I take the cover off the main panel in our recently-purchased, 1980
vintage , do-it-yourself log house -- the panel that the home inspector
said was "serviceable", and it's messy. 200 amp service. Only one
double-tapped breaker. The only other panel whose guts I've seen was
much neater in that the neutral wires and ground wires were segregated
to different bars. In this panel, a given wire's neutral and ground
are usually screwed into the same clamp on the neutral bar. The panel
itself does not appear to be grounded. Is all of this unusual? Can
ground and neutral be run together on the main service wire back out to
the meter, where presumably the neutral is split off to earth ground?
What would you say is the best book for increasing a layman's
expertise on home wiring--something not overly simplified?
I took an evening course at the local vocational ed school. I learned a lot
more than I would have from any book.
A messy circuit box is difficult to work with, but otherwise doesn't much
matter. Mine was a mess when I got it, and then I put in a transfer switch;
you can imagine what it looks like now. But it works and isn't unsafe.
Some day I will redo everything so it is neat and nice.
The ground and the neutral is the same, at the circuit box (though not at a
subpanel). It is nice if they are segregated so as to be clearer, but it
doesn't affect anything functionally.
Presumably your ground bus is screwed into your box; so it is grounded. No?
Unless your breaker does say it can accept two wires you should pigtail them
and put one wire to the breaker. But that probably doesn't matter much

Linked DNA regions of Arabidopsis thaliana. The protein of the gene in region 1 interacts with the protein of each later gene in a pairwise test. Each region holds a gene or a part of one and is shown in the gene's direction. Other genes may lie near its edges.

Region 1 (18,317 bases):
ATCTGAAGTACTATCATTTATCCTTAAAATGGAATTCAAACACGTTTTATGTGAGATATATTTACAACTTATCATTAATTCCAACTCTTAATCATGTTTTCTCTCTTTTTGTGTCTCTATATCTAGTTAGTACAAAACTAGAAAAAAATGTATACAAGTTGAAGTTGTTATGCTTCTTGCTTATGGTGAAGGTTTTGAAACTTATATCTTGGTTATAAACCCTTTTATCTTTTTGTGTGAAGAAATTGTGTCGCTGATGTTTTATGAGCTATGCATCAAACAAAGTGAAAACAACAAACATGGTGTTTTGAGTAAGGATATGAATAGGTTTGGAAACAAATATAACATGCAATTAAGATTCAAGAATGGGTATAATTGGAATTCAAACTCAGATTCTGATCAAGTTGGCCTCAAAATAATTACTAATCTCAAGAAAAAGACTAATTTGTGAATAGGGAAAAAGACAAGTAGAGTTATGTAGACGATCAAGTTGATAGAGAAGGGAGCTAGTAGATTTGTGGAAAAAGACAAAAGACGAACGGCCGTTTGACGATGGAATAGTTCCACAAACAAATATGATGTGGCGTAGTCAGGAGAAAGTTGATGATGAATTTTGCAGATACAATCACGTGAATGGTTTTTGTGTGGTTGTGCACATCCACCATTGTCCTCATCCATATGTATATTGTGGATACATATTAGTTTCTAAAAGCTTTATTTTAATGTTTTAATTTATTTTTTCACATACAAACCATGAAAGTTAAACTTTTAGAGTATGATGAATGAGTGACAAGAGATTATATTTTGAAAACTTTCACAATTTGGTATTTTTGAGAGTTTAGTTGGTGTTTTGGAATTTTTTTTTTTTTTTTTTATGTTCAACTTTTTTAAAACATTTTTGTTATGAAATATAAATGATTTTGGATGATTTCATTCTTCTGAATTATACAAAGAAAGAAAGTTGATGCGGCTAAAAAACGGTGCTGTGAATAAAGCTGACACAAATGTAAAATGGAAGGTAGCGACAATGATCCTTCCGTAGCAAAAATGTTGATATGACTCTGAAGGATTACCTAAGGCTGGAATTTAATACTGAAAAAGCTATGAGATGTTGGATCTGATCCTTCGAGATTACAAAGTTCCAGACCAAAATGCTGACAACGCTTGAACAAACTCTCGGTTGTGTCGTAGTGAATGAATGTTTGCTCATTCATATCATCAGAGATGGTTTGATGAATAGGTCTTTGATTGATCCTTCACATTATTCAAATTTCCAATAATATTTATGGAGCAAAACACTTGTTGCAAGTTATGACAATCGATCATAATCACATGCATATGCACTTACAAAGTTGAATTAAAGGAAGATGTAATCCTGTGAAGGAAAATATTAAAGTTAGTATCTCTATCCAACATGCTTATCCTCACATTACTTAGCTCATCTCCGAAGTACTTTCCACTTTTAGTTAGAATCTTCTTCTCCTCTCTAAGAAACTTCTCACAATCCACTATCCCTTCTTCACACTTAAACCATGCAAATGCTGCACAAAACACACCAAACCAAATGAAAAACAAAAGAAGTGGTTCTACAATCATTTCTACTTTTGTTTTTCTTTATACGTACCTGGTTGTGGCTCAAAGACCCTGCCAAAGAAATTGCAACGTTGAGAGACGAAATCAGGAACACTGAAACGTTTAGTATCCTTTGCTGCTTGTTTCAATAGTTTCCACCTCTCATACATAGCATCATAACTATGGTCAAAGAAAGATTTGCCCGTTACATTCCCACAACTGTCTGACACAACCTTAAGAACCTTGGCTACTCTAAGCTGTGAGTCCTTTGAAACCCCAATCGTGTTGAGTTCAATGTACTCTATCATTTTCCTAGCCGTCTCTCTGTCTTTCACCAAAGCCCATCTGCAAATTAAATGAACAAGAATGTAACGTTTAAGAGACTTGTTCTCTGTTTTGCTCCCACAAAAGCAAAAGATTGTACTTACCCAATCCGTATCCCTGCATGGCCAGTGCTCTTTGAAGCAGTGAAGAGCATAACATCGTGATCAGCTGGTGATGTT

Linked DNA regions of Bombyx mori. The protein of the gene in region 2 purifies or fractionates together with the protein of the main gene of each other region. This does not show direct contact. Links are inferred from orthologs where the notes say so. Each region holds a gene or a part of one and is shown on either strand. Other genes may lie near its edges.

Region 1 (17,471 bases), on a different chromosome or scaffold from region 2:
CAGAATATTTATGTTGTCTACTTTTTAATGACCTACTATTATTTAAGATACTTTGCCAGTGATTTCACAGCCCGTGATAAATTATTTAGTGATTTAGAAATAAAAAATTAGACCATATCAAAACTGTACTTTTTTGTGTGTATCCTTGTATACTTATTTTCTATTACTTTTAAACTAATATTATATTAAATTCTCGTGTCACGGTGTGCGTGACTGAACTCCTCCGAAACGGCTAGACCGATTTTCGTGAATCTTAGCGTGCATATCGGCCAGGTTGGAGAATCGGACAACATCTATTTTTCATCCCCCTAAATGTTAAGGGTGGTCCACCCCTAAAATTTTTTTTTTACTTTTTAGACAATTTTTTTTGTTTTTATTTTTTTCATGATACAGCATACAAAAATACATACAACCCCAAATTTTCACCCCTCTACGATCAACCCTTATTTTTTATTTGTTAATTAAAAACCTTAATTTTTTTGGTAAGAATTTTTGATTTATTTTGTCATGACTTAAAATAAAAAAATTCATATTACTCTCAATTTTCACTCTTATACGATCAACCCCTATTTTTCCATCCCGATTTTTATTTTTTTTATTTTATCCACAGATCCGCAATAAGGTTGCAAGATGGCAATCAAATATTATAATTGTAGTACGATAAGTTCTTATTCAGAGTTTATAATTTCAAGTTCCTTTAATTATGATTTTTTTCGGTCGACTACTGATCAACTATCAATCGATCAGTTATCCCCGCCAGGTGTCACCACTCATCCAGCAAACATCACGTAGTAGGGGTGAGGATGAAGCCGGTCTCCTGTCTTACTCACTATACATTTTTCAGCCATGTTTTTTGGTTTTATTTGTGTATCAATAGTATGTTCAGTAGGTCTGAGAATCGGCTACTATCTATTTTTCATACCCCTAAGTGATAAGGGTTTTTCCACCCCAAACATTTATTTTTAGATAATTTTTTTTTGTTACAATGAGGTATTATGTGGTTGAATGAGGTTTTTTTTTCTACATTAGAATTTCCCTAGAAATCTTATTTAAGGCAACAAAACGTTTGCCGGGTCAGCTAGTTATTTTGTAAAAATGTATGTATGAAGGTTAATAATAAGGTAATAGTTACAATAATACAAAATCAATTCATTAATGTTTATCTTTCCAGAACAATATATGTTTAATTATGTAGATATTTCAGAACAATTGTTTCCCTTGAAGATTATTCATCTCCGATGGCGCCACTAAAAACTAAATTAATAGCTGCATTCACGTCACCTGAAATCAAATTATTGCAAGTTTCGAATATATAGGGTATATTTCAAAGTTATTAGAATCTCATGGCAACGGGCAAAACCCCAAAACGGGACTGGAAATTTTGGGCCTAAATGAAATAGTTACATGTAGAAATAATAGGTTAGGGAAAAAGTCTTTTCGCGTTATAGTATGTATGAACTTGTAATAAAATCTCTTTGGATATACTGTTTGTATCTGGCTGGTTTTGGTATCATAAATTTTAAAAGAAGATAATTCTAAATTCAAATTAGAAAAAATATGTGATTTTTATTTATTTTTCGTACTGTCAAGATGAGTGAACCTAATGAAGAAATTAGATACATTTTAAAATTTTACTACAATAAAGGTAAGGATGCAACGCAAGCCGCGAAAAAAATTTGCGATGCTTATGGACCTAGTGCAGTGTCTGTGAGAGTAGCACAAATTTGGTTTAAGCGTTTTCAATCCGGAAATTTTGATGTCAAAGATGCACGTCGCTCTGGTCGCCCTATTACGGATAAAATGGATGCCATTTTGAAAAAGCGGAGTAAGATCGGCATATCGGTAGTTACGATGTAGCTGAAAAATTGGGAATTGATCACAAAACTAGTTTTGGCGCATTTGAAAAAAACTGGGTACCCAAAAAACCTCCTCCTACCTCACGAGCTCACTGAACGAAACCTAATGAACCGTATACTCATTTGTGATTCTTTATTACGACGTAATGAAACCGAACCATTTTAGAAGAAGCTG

either. I had 3 circuits going to one breaker and nothing happened for the
30 year prior to my owning it; which was darn lucky, since they were
20a/240v going to a 50a breaker. I sure fixed that quickly!
If your "main" disconnect is not in that panel, NEC would require the
grounds and neutrals to be segregated. You can double up on ground wires,
but neutral wires must be under individual screws. If the panel itself is
grounded, it would be via either a small strap screwed to the panel and
attached to the neutral buss or by a screw tapped straight through the buss
Ref the "ground", yes it is OK to attach the grounding electrode in
the meter base but I would look for the wire going there to be sure
you have one. It will probably be a 1/2" EMT going down to the ground
HomeOwnersHub.com is a website for homeowners and building and maintenance pros. It is not affiliated with any of the manufacturers or service providers discussed here.
All logos and trade names are the property of their respective owners.